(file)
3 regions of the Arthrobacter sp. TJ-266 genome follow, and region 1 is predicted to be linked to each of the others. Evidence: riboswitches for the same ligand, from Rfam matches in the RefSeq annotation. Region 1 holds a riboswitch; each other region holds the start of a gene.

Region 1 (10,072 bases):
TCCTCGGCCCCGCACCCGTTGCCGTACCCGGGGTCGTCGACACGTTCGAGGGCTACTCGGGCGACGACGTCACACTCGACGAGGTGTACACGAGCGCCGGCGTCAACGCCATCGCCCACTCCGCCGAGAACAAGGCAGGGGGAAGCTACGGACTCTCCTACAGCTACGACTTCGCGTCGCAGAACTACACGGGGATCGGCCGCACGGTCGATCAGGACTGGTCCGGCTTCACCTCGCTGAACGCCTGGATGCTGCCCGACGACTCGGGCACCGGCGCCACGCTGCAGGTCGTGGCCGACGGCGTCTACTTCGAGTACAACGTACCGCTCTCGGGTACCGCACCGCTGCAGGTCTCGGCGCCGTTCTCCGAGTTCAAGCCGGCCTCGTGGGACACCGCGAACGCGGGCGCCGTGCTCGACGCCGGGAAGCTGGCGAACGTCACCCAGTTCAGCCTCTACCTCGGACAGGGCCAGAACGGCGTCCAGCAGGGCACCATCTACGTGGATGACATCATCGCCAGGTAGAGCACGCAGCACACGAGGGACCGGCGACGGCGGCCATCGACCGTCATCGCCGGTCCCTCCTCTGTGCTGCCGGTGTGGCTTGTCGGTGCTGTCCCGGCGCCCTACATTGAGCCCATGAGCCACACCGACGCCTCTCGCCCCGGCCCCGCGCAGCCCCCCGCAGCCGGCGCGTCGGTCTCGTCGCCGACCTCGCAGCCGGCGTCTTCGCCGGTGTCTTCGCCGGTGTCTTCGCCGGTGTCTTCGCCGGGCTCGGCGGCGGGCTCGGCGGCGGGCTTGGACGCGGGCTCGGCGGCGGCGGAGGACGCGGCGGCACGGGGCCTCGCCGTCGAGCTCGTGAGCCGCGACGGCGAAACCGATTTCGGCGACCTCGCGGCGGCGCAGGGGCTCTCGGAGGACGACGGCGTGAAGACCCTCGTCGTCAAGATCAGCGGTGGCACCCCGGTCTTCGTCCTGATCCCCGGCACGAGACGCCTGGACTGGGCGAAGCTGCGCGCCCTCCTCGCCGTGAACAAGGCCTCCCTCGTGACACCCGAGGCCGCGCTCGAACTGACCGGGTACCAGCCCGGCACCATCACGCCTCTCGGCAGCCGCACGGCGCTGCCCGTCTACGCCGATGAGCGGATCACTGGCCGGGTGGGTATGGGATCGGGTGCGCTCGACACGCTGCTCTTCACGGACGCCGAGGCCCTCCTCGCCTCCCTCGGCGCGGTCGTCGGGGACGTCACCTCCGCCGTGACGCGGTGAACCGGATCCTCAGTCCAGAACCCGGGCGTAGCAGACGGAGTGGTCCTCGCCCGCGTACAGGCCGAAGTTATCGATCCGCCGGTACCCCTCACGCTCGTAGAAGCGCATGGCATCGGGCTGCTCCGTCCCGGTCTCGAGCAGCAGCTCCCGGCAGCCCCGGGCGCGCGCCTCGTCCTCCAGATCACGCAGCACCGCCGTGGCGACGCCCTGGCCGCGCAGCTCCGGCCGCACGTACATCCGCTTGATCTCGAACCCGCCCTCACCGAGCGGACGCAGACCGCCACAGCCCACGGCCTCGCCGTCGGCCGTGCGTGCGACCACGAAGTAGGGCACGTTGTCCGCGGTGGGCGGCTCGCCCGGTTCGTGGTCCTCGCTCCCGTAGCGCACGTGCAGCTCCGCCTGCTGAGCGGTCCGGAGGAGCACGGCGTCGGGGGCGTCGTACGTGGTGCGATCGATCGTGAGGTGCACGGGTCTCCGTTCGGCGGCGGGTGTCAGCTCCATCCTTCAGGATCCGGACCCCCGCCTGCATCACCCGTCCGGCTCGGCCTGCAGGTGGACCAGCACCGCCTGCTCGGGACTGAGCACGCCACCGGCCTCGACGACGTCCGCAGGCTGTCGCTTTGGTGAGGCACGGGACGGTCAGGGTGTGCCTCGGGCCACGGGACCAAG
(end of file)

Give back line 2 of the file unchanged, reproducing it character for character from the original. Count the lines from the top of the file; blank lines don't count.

Region 1 (10,072 bases):